This coming weekend, everything changes. You will notice it if you live in big urban centres – the caravans of honking cars, the flags, the street celebrations (that are hopefully employing safe distancing). Here in Toronto, the first step in economic reopening will make this event even more noticeable: It’s the first match of Euro 2020, postponed from last year. It’s Turkey vs. Italy at 2 p.m., the opening match in Rome.
The current iteration of Italy’s Azzurri come to it with high expectations, Italy having failed to qualify for the last World Cup. Think of Italy in soccer and you think of Francesco Totti, Paolo Rossi, Luigi Riva and many others. Yet only one figure truly transcends the game itself both as iconic player and unknowable luminary, and that’s Roberto Baggio.
Baggio: The Divine Ponytail arrived recently on Netflix, on-cue for a summer of soccer. (All Euro matches will be on TSN or CTV and the Copa America will unfold almost simultaneously on Univision in Canada.) It’s a biopic labeled as “freely inspired” by the real life of Baggio and anchored in his autobiography. Like many productions that feature an actor playing a sports star (Andrea Arcangeli plays the adult Baggio) it’s a very odd narrative, but striking in its depiction of Baggio as a spiritual figure, sometimes tortured and sometimes sublimely removed from the rough and tumble of the game.
Baggio is notorious for one act. He missed a penalty kick when Italy played Brazil at the 1994 World Cup Final in the U.S. He’s asked about it still and as recently as last year when he was coaching young players in Serbia, he told a local journalist, “Still today I’m not sleeping well because of that mistake. Unfortunately, it happened and such unpleasant situations can serve as lessons.” That’s the core of the film’s drama – Baggio coping with failure and loss, as well as stunning success. Mainly that means putting Baggio in the context of his Buddhist faith.
While it can be choppy in structure, the movie hinges on that famous missed penalty. We see Baggio as a young boy taking a penalty kick inside his father’s business. Later comes the key revelation – that 3-year-old Roberto promised his dad he would play for Italy and beat Brazil in the World Cup Final. That haunts him, until it doesn’t, in a twist that doesn’t really have enough dramatic stakes.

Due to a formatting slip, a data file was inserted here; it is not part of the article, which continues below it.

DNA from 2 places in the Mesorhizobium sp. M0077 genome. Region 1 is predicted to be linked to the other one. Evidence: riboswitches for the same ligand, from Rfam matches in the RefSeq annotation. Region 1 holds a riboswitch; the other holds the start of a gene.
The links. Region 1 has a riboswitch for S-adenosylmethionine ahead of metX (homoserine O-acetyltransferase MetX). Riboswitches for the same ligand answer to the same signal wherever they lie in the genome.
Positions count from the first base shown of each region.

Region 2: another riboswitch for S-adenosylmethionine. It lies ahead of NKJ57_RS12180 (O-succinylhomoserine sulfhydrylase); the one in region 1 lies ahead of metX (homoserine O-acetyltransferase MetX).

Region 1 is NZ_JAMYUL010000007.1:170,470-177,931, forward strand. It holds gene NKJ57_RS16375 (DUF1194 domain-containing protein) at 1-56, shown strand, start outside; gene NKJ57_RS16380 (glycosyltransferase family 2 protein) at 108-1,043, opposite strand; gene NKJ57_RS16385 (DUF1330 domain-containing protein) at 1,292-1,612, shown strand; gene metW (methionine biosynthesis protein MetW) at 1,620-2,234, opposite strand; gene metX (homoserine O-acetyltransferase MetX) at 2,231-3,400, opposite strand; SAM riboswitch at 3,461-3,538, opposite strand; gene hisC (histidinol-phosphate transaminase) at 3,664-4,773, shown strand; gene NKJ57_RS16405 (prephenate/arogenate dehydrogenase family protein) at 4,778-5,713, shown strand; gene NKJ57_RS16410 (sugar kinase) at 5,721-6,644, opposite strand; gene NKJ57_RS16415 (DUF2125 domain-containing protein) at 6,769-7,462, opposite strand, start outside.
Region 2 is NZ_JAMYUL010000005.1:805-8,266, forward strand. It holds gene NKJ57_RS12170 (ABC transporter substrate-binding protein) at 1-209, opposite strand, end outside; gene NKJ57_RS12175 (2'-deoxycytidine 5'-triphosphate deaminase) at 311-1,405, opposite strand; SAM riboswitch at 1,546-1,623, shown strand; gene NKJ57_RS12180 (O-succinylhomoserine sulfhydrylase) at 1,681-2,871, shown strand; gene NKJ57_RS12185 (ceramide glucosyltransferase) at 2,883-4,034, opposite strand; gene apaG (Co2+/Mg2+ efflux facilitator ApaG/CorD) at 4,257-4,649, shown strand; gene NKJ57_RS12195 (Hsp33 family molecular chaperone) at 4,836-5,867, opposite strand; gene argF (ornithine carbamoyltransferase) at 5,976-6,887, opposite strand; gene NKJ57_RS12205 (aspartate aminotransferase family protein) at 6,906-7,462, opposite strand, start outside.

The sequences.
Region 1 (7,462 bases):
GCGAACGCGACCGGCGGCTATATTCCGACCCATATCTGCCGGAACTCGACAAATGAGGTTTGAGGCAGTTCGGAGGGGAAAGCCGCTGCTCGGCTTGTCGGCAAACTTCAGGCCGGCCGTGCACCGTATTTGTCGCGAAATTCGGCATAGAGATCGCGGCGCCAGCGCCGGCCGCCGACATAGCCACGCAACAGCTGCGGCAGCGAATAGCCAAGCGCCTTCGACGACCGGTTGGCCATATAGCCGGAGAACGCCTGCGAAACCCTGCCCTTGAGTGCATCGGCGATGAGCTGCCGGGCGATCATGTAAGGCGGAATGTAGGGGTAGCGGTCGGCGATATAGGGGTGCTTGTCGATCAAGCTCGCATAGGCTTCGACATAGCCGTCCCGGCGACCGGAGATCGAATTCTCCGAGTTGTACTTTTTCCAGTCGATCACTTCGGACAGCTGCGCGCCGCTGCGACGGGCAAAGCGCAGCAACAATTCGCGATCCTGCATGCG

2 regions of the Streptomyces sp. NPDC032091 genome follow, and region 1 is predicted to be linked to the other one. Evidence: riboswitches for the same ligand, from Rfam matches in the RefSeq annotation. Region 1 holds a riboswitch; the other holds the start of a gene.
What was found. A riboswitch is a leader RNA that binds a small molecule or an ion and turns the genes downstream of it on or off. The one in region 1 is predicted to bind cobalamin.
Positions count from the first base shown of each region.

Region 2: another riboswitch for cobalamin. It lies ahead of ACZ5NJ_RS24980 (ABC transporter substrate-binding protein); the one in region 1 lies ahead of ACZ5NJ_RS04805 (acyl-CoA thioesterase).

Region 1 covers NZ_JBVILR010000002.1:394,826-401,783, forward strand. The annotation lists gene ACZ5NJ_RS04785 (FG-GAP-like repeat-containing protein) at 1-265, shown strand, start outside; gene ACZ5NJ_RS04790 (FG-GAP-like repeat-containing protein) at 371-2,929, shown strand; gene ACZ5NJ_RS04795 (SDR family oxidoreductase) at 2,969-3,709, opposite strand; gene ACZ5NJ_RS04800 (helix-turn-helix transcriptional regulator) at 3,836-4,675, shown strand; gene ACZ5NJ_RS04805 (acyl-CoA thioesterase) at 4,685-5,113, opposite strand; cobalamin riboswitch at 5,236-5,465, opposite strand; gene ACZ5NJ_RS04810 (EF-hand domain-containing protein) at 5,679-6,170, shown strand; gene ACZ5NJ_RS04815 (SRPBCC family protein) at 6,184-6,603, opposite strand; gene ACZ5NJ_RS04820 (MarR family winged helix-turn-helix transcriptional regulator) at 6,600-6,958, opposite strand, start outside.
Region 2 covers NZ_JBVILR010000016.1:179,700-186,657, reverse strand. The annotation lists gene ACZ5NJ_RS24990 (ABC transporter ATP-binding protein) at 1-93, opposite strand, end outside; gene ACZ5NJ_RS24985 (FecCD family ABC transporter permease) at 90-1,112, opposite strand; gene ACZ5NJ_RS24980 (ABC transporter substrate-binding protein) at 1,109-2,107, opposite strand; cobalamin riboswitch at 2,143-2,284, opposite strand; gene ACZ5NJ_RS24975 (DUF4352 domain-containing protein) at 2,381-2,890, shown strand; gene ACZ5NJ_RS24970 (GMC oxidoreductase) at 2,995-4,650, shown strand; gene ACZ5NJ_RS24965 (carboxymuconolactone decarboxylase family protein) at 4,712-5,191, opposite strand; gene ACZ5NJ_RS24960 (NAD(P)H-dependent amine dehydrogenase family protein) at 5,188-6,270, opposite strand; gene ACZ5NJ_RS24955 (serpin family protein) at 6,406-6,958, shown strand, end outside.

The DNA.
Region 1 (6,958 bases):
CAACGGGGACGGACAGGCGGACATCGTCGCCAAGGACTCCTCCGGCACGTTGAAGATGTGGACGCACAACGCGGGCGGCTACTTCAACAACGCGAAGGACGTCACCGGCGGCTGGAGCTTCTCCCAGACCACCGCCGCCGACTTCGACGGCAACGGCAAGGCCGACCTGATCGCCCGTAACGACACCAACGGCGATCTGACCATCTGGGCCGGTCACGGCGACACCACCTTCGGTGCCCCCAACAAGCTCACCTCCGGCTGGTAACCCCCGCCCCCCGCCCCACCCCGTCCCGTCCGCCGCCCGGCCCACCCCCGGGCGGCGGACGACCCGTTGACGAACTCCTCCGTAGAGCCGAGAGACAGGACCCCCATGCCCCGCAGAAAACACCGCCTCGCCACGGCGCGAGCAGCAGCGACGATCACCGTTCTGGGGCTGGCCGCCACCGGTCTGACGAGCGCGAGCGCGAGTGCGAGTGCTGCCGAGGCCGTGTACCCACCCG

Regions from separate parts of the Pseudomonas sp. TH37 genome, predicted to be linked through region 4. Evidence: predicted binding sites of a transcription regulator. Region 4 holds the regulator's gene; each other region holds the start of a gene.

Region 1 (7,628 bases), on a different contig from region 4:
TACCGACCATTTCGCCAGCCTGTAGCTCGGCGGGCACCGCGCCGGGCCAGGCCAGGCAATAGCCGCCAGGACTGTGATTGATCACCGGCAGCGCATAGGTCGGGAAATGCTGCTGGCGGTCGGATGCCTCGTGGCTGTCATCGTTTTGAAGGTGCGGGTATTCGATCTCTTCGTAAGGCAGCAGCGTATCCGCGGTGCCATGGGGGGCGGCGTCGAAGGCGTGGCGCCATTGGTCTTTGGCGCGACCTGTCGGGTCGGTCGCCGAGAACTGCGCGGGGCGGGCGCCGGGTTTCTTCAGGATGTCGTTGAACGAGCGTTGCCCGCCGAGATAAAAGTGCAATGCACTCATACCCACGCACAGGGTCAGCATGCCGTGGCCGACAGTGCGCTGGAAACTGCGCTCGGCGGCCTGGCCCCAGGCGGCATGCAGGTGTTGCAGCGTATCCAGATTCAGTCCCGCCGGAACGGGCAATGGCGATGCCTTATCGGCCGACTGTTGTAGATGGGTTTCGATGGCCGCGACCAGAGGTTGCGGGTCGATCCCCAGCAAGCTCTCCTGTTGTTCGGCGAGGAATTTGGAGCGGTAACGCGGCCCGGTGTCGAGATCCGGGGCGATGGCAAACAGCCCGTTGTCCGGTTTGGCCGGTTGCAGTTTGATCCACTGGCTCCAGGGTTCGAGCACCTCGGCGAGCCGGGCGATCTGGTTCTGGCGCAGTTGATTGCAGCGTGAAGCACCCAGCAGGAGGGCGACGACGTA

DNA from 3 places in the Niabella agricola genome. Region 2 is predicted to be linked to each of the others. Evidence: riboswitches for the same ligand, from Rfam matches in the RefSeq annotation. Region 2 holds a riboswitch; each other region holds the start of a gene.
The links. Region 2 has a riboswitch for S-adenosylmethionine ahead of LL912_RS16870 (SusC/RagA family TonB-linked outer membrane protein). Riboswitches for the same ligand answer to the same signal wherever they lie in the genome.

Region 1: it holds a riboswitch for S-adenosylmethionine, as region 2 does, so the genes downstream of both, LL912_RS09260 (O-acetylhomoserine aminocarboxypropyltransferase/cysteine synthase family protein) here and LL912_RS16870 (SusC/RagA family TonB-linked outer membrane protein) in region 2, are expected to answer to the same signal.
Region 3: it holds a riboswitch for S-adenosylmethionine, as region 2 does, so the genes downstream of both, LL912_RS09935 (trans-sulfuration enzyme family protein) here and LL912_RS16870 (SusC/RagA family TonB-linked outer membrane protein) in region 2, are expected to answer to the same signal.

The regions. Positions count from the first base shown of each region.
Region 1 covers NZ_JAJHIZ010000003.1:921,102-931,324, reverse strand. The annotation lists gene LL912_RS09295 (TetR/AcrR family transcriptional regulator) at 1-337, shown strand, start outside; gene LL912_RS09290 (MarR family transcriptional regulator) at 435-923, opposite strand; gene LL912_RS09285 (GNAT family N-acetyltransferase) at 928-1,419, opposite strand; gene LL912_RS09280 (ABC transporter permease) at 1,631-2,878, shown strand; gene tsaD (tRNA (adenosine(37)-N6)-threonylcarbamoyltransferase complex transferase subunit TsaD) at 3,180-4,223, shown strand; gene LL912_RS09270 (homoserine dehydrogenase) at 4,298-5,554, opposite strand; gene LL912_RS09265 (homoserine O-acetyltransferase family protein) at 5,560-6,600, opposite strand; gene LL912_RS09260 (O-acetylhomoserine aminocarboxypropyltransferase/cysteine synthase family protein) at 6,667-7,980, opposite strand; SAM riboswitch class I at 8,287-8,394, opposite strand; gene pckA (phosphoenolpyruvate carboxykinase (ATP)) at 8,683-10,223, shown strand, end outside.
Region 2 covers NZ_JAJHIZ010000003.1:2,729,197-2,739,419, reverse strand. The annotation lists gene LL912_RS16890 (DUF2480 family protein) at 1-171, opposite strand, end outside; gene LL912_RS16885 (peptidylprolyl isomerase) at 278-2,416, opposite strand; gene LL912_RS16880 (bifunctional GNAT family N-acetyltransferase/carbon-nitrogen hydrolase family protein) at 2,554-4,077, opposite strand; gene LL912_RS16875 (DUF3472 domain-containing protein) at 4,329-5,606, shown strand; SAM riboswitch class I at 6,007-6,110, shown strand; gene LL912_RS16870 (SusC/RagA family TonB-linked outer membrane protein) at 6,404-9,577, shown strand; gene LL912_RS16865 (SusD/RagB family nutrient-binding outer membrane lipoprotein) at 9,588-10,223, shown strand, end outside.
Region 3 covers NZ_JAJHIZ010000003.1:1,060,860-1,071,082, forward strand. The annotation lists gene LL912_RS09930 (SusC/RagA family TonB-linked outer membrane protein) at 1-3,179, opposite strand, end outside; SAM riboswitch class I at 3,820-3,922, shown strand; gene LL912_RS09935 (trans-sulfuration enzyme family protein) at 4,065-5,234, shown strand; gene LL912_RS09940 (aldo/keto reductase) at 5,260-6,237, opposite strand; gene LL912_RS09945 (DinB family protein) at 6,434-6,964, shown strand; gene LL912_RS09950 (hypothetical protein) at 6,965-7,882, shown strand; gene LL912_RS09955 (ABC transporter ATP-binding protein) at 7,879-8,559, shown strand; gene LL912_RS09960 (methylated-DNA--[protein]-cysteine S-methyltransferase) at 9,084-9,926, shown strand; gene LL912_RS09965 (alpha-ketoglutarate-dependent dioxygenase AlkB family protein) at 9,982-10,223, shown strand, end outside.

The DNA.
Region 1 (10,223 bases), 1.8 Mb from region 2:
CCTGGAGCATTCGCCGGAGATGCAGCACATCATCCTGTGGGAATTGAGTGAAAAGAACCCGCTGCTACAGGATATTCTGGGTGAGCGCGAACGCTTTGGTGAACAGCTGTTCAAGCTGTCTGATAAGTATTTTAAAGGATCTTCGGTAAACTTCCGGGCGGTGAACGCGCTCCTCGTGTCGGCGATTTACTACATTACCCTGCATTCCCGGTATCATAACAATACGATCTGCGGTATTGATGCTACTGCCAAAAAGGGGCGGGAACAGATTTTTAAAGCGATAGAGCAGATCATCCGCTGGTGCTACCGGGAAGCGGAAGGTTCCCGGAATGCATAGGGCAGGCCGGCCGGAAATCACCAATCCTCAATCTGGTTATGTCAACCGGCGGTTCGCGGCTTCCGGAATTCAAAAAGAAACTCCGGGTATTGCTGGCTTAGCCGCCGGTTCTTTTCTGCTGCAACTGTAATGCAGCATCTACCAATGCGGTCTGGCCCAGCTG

Meanwhile we see Roberto as a gifted teenage player, his move to the big-time, playing for Fiorentino, postponed when he suffers a career-threatening injury. He’s depressed, angry and frustrated. His dad says maybe the injury is the best thing to happen, since he gets nothing handed to him. He’s on the verge of quitting when a guy who runs a local record store that Baggio haunts gives him a book to read. It’s about meditation, karma and being Buddhist. A despairing Roberto gives it a try. In Catholic Italy, this is almost perversity. His girlfriend Andreina (Valentina Bellè) is appalled when he tells her. “This is like a cult,” she says. “They’ll take your money.”
Soon we’re off to the Word Cup in 1994. Italy loses to Ireland in the first match and struggles to qualify for the second round. There are many scenes of Baggio in tense conversations with coach Arrigo Sacchi (Antonio Zavatteri), a man who cast a very cold eye on Baggio and his fluidity and movement on the field. This is all based on fact – just last week, Baggio heaped scorn on Sacchi: “He wanted to prove tactics are more important than footballers.”
The theme – and you can’t possibly miss it – suggests Baggio had problems with many coaches, largely because of unresolved issues with his own father. While that aspect seethes, Baggio himself remains calm, in control and impenetrable. It’s the Buddhism, you see. The grief over that missed penalty shot will not have tyranny over him.
The production succeeds when it focuses on Baggio as almost-divine figure, with that distinctive ponytail, but it lacks force in presenting him as a truly gifted player who seemed to own the field, controlling the entire pace of a game. He was loved, admired and inspired affection in a way few athletes do. There will never be a player with the same aura, and the film acts a perfect reintroduction (even for non-soccer fans) to the cauldron and complexity of European soccer.
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